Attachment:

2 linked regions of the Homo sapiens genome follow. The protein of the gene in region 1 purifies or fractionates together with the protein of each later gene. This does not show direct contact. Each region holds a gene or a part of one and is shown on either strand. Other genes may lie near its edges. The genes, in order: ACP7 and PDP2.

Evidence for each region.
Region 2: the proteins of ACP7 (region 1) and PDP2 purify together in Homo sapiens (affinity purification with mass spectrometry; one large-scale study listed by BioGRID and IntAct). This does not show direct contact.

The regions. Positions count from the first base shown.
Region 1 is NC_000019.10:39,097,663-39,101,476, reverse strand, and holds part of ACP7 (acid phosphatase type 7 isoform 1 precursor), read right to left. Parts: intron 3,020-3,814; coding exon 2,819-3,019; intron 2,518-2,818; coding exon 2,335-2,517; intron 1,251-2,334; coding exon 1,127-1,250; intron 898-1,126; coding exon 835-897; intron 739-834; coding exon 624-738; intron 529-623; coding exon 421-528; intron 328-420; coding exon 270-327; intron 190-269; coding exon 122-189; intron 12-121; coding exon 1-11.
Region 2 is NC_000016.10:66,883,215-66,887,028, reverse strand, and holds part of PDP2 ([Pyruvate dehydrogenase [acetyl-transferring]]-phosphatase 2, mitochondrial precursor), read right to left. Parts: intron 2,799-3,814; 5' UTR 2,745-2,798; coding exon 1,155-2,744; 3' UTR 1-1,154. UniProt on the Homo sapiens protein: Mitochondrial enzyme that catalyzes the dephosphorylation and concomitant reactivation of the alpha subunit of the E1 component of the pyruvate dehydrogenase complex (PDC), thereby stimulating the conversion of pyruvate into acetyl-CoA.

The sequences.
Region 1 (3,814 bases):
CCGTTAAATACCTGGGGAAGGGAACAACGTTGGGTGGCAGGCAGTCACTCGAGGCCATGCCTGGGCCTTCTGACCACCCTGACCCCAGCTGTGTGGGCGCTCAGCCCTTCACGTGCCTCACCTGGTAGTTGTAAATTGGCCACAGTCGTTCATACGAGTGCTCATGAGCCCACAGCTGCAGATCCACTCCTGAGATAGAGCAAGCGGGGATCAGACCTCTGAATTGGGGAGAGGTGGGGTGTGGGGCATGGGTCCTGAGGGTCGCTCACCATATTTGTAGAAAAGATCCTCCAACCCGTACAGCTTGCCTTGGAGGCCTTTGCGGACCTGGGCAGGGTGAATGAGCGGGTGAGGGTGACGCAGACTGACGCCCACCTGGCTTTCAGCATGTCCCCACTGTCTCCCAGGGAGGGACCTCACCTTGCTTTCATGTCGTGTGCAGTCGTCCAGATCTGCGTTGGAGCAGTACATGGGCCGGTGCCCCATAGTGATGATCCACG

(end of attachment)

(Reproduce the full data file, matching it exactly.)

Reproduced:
2 linked regions of the Homo sapiens genome follow. The protein of the gene in region 1 purifies or fractionates together with the protein of each later gene. This does not show direct contact. Each region holds a gene or a part of one and is shown on either strand. Other genes may lie near its edges. The genes, in order: ACP7 and PDP2.

Evidence for each region.
Region 2: the proteins of ACP7 (region 1) and PDP2 purify together in Homo sapiens (affinity purification with mass spectrometry; one large-scale study listed by BioGRID and IntAct). This does not show direct contact.

The regions. Positions count from the first base shown.
Region 1 is NC_000019.10:39,097,663-39,101,476, reverse strand, and holds part of ACP7 (acid phosphatase type 7 isoform 1 precursor), read right to left. Parts: intron 3,020-3,814; coding exon 2,819-3,019; intron 2,518-2,818; coding exon 2,335-2,517; intron 1,251-2,334; coding exon 1,127-1,250; intron 898-1,126; coding exon 835-897; intron 739-834; coding exon 624-738; intron 529-623; coding exon 421-528; intron 328-420; coding exon 270-327; intron 190-269; coding exon 122-189; intron 12-121; coding exon 1-11.
Region 2 is NC_000016.10:66,883,215-66,887,028, reverse strand, and holds part of PDP2 ([Pyruvate dehydrogenase [acetyl-transferring]]-phosphatase 2, mitochondrial precursor), read right to left. Parts: intron 2,799-3,814; 5' UTR 2,745-2,798; coding exon 1,155-2,744; 3' UTR 1-1,154. UniProt on the Homo sapiens protein: Mitochondrial enzyme that catalyzes the dephosphorylation and concomitant reactivation of the alpha subunit of the E1 component of the pyruvate dehydrogenase complex (PDC), thereby stimulating the conversion of pyruvate into acetyl-CoA.

The sequences.
Region 1 (3,814 bases):
CCGTTAAATACCTGGGGAAGGGAACAACGTTGGGTGGCAGGCAGTCACTCGAGGCCATGCCTGGGCCTTCTGACCACCCTGACCCCAGCTGTGTGGGCGCTCAGCCCTTCACGTGCCTCACCTGGTAGTTGTAAATTGGCCACAGTCGTTCATACGAGTGCTCATGAGCCCACAGCTGCAGATCCACTCCTGAGATAGAGCAAGCGGGGATCAGACCTCTGAATTGGGGAGAGGTGGGGTGTGGGGCATGGGTCCTGAGGGTCGCTCACCATATTTGTAGAAAAGATCCTCCAACCCGTACAGCTTGCCTTGGAGGCCTTTGCGGACCTGGGCAGGGTGAATGAGCGGGTGAGGGTGACGCAGACTGACGCCCACCTGGCTTTCAGCATGTCCCCACTGTCTCCCAGGGAGGGACCTCACCTTGCTTTCATGTCGTGTGCAGTCGTCCAGATCTGCGTTGGAGCAGTACATGGGCCGGTGCCCCATAGTGATGATCCACG